“A lot of research on social promotion questions the board policy on retention, [in which low-performers are retained]. Kids shouldn’t be passed on when they can’t handle the material, but it’s not necessarily best to hold them back. I had 8th-graders in my class with

reading levels ranging from 4.7 to 9.0—that’s thirty-some kids with a four-year reading range. It’s tough to customize the instruction that each of them needs.

“I would like to see a much more flexible system, similar to Success for All [used at Marquette], where students can be grouped according to their instructional level and moved along as quickly as possible. That way, we could catch up many of our kids, in elementary school most of all.

Small schools:

“Having taught for the last six years in a 2,000-plus-kid elementary school, I know that large schools aren’t the solution. The depersonalization. The lack of teachers’ knowing the names of kids. Large schools don’t allow for a faculty to create a culture of supportive learning. A more personalized learning experience enables teachers to keep an eye on kids, especially in high schools, where it’s so anonymous.

Class size:

“Everywhere we went during the campaign, people mentioned class size as a critical factor in low achievement. … How much of a reduction to make? Ideally, we’d like to see 20 or 22 kids in our primary grades, especially in the early grades and in poor areas. But even at the high school level, we’d like to see the levels down.

“I’m not saying that poverty is an excuse for low achievement, but it is a reason for investing in what kids must have to be successful. Because lowering class size will cost money, we want to take a very detailed look at the board budget. By front-loading our resources to the neediest kids, we’re going to save a lot at the remedial end.”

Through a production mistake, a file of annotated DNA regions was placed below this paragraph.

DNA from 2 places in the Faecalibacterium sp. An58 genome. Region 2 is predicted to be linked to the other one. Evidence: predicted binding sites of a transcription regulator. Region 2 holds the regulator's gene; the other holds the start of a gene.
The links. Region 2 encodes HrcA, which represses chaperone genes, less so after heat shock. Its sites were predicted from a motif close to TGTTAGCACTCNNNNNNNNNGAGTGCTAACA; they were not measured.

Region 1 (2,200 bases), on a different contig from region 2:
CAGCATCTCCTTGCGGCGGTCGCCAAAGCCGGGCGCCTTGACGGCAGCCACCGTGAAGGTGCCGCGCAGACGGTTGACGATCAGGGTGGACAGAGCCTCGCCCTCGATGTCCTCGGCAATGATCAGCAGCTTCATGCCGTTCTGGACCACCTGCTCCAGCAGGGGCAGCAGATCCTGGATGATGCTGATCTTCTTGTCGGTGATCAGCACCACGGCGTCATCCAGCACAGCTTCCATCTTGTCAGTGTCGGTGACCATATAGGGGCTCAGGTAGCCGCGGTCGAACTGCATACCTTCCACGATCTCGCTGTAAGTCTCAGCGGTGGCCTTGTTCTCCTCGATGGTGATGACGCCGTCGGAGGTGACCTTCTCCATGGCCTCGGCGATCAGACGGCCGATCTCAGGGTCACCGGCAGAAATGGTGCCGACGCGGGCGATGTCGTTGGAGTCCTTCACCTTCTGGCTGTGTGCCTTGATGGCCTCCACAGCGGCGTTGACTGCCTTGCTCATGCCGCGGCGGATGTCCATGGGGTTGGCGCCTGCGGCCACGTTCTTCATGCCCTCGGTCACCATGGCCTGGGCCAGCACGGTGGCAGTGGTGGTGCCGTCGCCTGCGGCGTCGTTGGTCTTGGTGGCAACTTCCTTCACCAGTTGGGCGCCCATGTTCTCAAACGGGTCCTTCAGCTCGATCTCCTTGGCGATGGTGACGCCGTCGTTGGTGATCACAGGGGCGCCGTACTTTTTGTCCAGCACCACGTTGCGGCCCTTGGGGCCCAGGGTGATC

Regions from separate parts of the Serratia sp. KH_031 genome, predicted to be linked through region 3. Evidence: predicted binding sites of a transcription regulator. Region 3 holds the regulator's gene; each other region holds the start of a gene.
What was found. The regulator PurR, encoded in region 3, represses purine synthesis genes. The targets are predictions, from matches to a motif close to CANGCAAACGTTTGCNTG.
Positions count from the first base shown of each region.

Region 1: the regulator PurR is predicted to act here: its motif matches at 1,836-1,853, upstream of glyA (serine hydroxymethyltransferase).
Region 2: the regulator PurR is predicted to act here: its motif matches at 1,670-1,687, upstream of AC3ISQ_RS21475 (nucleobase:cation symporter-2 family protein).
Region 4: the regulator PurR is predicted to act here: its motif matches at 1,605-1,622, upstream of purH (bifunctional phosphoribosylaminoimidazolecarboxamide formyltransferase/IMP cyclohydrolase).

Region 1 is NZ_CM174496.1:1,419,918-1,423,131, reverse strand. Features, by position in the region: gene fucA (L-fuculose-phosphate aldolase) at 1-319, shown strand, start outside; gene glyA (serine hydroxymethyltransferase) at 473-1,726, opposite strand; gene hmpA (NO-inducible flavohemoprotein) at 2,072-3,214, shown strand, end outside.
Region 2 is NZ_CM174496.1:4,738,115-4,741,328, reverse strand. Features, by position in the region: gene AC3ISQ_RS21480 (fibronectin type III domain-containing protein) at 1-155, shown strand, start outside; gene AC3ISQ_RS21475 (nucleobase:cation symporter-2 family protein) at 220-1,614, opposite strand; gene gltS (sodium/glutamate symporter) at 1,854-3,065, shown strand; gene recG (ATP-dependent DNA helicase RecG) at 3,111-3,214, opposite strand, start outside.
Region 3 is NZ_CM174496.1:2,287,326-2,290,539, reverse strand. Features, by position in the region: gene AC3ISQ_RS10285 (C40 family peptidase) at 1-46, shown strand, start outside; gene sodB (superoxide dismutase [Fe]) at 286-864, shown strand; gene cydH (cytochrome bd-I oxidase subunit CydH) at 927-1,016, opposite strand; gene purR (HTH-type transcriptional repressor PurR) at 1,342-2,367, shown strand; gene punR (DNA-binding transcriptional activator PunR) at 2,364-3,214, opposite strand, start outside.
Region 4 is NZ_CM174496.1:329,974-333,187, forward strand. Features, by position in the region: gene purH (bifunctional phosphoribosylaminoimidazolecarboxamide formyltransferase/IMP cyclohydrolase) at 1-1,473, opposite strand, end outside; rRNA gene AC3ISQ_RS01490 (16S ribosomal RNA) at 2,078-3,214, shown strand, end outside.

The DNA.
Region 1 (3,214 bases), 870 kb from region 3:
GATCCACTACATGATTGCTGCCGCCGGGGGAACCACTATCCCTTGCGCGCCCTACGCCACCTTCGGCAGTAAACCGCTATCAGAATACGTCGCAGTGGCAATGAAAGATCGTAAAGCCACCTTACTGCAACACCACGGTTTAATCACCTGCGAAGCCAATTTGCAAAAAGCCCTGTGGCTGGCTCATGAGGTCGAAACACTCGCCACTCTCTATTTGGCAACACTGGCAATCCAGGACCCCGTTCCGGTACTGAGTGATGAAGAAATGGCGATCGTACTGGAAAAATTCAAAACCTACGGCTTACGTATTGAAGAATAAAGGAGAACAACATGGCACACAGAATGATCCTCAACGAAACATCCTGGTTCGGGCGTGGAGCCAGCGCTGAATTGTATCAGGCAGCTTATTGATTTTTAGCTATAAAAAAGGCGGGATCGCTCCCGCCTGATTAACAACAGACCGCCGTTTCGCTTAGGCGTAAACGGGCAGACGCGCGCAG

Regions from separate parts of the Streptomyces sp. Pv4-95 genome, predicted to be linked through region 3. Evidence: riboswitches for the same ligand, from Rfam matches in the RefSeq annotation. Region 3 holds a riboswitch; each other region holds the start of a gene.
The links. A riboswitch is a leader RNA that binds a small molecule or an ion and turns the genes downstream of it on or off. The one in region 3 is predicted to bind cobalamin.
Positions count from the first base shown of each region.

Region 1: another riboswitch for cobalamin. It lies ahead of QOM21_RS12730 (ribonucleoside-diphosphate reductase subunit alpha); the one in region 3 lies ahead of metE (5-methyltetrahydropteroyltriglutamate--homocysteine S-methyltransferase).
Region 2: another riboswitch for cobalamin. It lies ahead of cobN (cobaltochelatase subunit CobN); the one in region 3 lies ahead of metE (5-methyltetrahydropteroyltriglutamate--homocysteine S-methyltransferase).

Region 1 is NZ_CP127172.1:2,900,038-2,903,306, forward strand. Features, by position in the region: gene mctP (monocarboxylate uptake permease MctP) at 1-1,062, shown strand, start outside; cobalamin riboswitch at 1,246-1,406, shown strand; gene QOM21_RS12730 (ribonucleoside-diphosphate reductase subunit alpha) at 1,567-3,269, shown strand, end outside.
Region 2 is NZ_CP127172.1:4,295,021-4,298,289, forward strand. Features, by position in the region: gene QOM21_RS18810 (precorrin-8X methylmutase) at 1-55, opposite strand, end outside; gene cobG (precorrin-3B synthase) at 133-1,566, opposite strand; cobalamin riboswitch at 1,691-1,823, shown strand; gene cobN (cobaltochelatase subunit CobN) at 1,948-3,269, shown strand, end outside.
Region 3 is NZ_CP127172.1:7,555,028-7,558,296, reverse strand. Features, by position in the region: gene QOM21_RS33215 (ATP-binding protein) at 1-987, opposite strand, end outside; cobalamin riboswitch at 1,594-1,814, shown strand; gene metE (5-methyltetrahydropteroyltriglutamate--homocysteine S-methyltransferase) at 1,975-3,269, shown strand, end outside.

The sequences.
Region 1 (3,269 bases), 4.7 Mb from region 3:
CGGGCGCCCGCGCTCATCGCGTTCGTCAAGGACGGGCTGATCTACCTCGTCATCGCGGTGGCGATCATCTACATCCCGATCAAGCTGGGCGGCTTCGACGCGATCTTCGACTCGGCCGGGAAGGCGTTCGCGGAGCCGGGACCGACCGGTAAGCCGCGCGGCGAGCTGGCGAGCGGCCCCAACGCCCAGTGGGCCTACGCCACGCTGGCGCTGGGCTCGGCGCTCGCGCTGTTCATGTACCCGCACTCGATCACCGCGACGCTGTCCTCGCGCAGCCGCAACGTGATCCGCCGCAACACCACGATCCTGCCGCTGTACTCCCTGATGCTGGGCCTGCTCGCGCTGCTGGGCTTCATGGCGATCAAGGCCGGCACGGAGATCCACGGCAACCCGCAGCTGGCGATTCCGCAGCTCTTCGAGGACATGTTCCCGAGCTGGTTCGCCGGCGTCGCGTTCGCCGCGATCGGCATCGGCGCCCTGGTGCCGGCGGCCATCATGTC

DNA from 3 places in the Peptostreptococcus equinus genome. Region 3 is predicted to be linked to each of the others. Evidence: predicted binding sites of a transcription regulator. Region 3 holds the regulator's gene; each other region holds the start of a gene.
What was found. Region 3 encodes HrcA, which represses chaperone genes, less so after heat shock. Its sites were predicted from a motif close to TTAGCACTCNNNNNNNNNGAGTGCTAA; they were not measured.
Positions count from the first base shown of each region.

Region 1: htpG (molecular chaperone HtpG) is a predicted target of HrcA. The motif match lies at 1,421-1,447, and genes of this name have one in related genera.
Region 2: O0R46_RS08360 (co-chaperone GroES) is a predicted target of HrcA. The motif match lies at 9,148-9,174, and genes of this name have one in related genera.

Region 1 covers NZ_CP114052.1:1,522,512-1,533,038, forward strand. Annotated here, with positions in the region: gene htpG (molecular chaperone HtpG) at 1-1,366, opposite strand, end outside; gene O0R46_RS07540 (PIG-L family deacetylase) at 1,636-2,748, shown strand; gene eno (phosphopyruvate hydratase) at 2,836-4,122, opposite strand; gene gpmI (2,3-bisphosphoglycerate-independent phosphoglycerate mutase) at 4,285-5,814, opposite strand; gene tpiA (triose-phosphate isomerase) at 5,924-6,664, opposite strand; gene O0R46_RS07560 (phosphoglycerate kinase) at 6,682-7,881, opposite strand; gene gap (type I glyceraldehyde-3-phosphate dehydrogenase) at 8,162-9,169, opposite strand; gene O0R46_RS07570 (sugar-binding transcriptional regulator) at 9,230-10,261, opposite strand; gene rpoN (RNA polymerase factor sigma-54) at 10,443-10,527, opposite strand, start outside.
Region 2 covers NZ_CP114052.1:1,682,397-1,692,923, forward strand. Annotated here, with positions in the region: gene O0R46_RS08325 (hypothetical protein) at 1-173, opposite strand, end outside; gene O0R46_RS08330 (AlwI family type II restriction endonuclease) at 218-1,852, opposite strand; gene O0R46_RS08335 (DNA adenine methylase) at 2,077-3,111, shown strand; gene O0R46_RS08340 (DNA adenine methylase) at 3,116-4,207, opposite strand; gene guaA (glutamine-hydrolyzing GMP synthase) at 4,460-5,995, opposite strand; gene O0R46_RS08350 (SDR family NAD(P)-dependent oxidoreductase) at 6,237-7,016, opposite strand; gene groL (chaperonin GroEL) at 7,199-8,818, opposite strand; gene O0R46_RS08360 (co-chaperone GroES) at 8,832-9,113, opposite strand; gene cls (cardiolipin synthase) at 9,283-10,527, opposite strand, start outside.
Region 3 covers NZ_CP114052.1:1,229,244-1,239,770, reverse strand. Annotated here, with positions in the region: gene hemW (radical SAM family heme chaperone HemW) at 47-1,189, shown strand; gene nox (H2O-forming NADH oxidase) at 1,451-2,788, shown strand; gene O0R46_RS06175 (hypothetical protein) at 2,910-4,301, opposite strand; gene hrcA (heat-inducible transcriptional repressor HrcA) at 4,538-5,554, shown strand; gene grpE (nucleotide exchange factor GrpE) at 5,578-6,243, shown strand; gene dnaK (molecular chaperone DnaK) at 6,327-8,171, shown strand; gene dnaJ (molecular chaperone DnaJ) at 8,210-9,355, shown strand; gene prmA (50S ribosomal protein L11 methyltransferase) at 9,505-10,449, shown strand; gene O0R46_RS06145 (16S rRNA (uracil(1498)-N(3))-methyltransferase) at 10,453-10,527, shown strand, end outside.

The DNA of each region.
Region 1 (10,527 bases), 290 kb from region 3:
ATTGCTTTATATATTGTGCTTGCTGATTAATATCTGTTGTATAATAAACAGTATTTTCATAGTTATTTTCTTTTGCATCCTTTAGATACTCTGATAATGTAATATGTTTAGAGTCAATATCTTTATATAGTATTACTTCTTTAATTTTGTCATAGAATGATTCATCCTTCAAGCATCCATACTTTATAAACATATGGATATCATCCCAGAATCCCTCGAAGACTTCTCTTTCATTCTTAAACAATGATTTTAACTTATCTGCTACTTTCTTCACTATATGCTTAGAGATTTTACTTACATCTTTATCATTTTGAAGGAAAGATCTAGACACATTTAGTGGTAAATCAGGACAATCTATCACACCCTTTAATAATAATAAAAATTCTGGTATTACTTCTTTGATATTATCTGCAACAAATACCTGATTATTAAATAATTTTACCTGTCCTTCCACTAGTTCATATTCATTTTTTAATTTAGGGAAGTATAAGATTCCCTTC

A strike:

“A strike is the last thing on our mind at this point. You have a continuum of strategies that you use in negotiations, and the first step is to talk, create a rapport and open a dialogue. We want to get in there and begin a series of at least monthly meetings with the board team to discuss issues and develop an ongoing relationship, to catch problems when they are small. A strike is certainly off the radar screen now, yet you would not say you would never use the most powerful tool at your disposal.

Residency requirement:

“Coming from a school where we had seven vacancies until Christmas last year, the teacher shortage has hit home personally. It’s here, and it’s only going to get worse. We’re at a crisis stage. Half of the people coming out of Chicago universities can’t even come to teach in the city because they have suburban addresses. Changing the city-residency rule is one factor we may have to look at as we tackle the shortage. Obviously there need to be tradeoffs, but our first priority has to be to get a qualified teacher in every classroom.

Merit pay:

The arbitrary powers of the principal would make it questionable for teachers to evaluate teachers—consider the harm the administration could use the information for. There is now a process where teachers do have input on the evaluation of principals through the local school council, but we’re going to explore ways to deal with administrative abuse of that. Merit pay hasn’t worked because it goes counter to the notion of professional community in schools. …Now, too many teachers are at the mercy of principals who misuse their power. The level of trust in this system is not where it should be to put these things at the top of our priority list.